Each Friday I compile a list that highlights five things you probably missed in the news that week and why you should care about them.
Here’s your list for the week of Feb. 22:
1. Millions of recyclable school lunch trays mistakenly sent to landfill
An estimated 5.4 million recyclable school trays from San Francisco schools were mistakenly sent to the landfill over the past three years, according to an article in the Chronicle. The reason the trays weren’t recycled was a communication failure. School staff thought the recycling company said only clean trays could be recycled. The recycling company is now saying they accept all of the trays, but would prefer if they were cleaned. The process still isn’t clear to some staff and students, as the trays, at least at one school, are still being thrown in the trash. The district started serving meals on trays when it contracted with Revolution Foods to provide meals in 2013.
2. Colleges deal with cultural representation of food
From Black History Month to the correct way to menu a banh mi sandwich, colleges are struggling with cultural representation and authenticity of food. While colleges like Oberlin have heard complaints from students about the Americanization of their home country’s food, the students at Columbia seem to enjoy the versions dining services is offering. The students say that while the food isn’t necessarily as good as the food mom cooked, it’s not appropriative, as the Oberlin students suggested, but rather a good way to open up dialogue with other students.
3. California high school without cafeteria for three years over insurance delay
More than three years ago, the cafeteria at Mountain View High School, in El Monte, Calif., was burned down in a fire. District administrators tell the San Gabriel Valley Tribune that students are still waiting for a replacement cafeteria to be built because of “negotiations with the district’s insurance company.” The district says construction will finally begin this summer and be completed by the following school year. That means those students will go for four years without hot meals (meals are being provided cold or are being pre-heated at other sites). Ninety-seven percent of Mountain View students qualify for free or reduced meals. The school is attempting to make some improvements to its meals, even without a cafeteria. Workers began preparing meals in the school’s new culinary arts kitchen.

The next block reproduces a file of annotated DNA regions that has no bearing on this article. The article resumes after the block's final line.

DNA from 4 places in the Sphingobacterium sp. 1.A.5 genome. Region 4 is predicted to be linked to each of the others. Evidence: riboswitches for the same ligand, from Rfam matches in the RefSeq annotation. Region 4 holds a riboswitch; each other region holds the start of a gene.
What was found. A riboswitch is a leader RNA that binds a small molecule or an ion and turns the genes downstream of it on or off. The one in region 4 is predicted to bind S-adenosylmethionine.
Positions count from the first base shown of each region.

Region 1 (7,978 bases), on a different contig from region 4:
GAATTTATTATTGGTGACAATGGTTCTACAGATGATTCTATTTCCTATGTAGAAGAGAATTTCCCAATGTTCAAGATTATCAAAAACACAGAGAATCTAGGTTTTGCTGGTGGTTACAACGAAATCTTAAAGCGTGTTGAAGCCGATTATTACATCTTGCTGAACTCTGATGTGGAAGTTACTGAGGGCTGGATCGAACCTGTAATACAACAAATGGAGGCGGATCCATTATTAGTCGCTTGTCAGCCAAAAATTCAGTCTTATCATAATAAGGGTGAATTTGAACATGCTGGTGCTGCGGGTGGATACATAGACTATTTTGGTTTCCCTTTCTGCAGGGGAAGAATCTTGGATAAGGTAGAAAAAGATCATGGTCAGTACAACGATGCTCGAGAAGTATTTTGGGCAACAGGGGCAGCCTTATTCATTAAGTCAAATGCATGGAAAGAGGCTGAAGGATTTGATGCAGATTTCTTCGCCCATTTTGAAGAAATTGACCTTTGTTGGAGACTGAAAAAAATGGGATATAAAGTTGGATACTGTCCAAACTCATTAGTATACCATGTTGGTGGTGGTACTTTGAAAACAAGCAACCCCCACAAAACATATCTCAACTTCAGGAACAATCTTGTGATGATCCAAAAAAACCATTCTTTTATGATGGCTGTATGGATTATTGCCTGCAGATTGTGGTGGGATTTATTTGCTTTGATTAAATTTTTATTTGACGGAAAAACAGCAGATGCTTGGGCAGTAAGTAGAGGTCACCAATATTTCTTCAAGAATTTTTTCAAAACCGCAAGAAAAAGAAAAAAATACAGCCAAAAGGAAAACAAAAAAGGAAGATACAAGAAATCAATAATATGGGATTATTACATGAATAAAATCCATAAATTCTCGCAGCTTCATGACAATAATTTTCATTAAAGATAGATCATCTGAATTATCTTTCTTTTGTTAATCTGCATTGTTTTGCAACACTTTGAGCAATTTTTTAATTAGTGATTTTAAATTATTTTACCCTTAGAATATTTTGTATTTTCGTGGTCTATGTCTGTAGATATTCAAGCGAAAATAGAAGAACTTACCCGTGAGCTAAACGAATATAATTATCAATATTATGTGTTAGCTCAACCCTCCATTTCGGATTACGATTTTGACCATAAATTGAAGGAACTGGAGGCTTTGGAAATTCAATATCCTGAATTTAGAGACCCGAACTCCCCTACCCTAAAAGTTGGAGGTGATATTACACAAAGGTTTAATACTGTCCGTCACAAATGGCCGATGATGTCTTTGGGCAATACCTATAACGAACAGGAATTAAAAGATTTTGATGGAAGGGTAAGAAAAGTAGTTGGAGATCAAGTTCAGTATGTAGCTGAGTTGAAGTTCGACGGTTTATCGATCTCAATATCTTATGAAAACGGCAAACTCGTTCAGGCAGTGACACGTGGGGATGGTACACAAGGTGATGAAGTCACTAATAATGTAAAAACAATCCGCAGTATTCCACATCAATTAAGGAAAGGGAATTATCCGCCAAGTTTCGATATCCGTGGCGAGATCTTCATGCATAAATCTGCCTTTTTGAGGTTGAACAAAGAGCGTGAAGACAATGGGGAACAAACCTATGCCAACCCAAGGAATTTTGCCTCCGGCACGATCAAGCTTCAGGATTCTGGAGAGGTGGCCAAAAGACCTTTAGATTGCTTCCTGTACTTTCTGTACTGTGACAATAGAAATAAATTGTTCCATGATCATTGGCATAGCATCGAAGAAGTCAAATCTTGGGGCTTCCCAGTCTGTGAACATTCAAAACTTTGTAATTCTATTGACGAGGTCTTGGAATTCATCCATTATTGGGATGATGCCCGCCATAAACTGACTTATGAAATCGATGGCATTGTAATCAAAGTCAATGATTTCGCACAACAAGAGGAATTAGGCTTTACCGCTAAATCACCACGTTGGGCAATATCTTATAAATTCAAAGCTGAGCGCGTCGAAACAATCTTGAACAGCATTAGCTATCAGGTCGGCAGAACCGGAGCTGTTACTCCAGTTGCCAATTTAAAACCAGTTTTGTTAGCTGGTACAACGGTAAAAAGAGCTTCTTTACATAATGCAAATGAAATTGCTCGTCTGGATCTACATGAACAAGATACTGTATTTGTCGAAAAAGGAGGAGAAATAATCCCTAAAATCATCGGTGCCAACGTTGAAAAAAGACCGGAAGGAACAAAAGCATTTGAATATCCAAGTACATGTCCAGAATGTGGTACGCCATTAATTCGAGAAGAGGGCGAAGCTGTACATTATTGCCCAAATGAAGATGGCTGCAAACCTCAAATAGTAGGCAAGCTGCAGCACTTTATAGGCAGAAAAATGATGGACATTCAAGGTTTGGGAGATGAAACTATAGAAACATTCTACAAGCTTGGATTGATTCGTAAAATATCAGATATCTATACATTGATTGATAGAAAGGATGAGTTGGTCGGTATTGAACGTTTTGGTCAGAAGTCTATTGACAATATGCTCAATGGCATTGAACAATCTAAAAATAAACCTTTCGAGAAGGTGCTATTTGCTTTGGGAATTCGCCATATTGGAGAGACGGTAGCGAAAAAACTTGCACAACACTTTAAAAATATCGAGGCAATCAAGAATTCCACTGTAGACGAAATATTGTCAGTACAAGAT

4. District scraps free breakfast to make up budget shortfall
Free breakfast for all students will no longer be offered at St. Joseph School District in Missouri. Breakfast will continue to be offered, however, students who do not qualify for free or reduced priced meals will now have to pay. By cutting the free breakfasts for all, the district will save $250,000 a year. In the first two quarters, more than 113,000 free breakfasts were served to students who would have to pay because they do not qualify for free or reduced priced meals. The free breakfast cut wasn’t the only one the district made; the board has asked for nearly $6.4 million in spending cuts to balance the budget.
Read more: School breakfast no longer free for all
5. Video shows students in Florida reacting to new menu items
Many schools do taste testing of new menu items with their students. When 200 middle and elementary school students in Broward County Schools taste-tested 35 new items, the Sun Sentinel shot a video of their reactions. From “it’s really good” to “it’s bland,” the students weren’t shy about giving their opinions.